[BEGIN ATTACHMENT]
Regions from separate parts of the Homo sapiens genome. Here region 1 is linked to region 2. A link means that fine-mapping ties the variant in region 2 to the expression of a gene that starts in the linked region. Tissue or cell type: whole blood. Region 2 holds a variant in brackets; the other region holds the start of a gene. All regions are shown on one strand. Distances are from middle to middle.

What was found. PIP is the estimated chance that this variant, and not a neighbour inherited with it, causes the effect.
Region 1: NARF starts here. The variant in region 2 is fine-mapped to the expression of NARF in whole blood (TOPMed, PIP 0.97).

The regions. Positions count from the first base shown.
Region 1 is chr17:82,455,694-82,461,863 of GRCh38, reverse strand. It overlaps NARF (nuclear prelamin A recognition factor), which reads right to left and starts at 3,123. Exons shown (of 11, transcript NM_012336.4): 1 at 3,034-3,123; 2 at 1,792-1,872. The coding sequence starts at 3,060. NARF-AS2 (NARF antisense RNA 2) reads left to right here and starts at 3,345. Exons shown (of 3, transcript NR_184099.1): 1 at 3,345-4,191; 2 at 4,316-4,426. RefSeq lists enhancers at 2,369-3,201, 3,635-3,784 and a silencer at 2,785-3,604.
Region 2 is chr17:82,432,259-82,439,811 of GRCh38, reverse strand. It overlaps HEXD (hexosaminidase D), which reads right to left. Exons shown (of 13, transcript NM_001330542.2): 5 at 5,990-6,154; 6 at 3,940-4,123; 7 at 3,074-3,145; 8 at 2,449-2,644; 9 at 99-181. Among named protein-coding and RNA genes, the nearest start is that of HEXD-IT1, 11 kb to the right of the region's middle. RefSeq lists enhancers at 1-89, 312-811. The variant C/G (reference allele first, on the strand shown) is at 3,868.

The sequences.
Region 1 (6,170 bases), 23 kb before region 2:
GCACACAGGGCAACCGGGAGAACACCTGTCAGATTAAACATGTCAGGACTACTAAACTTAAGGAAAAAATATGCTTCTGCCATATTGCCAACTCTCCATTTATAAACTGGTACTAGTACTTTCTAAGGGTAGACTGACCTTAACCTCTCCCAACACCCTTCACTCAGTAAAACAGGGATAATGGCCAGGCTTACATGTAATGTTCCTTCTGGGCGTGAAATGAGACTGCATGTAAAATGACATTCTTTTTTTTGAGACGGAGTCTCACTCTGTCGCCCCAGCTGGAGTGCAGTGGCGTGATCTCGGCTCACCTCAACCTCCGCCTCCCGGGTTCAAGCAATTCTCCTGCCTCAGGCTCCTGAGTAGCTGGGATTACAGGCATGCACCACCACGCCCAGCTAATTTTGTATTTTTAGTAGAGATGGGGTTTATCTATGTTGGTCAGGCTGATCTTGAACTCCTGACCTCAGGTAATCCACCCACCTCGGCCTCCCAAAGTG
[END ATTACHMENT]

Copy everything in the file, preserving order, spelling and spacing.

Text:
Regions from separate parts of the Homo sapiens genome. Here region 1 is linked to region 2. A link means that fine-mapping ties the variant in region 2 to the expression of a gene that starts in the linked region. Tissue or cell type: whole blood. Region 2 holds a variant in brackets; the other region holds the start of a gene. All regions are shown on one strand. Distances are from middle to middle.

What was found. PIP is the estimated chance that this variant, and not a neighbour inherited with it, causes the effect.
Region 1: NARF starts here. The variant in region 2 is fine-mapped to the expression of NARF in whole blood (TOPMed, PIP 0.97).

The regions. Positions count from the first base shown.
Region 1 is chr17:82,455,694-82,461,863 of GRCh38, reverse strand. It overlaps NARF (nuclear prelamin A recognition factor), which reads right to left and starts at 3,123. Exons shown (of 11, transcript NM_012336.4): 1 at 3,034-3,123; 2 at 1,792-1,872. The coding sequence starts at 3,060. NARF-AS2 (NARF antisense RNA 2) reads left to right here and starts at 3,345. Exons shown (of 3, transcript NR_184099.1): 1 at 3,345-4,191; 2 at 4,316-4,426. RefSeq lists enhancers at 2,369-3,201, 3,635-3,784 and a silencer at 2,785-3,604.
Region 2 is chr17:82,432,259-82,439,811 of GRCh38, reverse strand. It overlaps HEXD (hexosaminidase D), which reads right to left. Exons shown (of 13, transcript NM_001330542.2): 5 at 5,990-6,154; 6 at 3,940-4,123; 7 at 3,074-3,145; 8 at 2,449-2,644; 9 at 99-181. Among named protein-coding and RNA genes, the nearest start is that of HEXD-IT1, 11 kb to the right of the region's middle. RefSeq lists enhancers at 1-89, 312-811. The variant C/G (reference allele first, on the strand shown) is at 3,868.

The sequences.
Region 1 (6,170 bases), 23 kb before region 2:
GCACACAGGGCAACCGGGAGAACACCTGTCAGATTAAACATGTCAGGACTACTAAACTTAAGGAAAAAATATGCTTCTGCCATATTGCCAACTCTCCATTTATAAACTGGTACTAGTACTTTCTAAGGGTAGACTGACCTTAACCTCTCCCAACACCCTTCACTCAGTAAAACAGGGATAATGGCCAGGCTTACATGTAATGTTCCTTCTGGGCGTGAAATGAGACTGCATGTAAAATGACATTCTTTTTTTTGAGACGGAGTCTCACTCTGTCGCCCCAGCTGGAGTGCAGTGGCGTGATCTCGGCTCACCTCAACCTCCGCCTCCCGGGTTCAAGCAATTCTCCTGCCTCAGGCTCCTGAGTAGCTGGGATTACAGGCATGCACCACCACGCCCAGCTAATTTTGTATTTTTAGTAGAGATGGGGTTTATCTATGTTGGTCAGGCTGATCTTGAACTCCTGACCTCAGGTAATCCACCCACCTCGGCCTCCCAAAGTG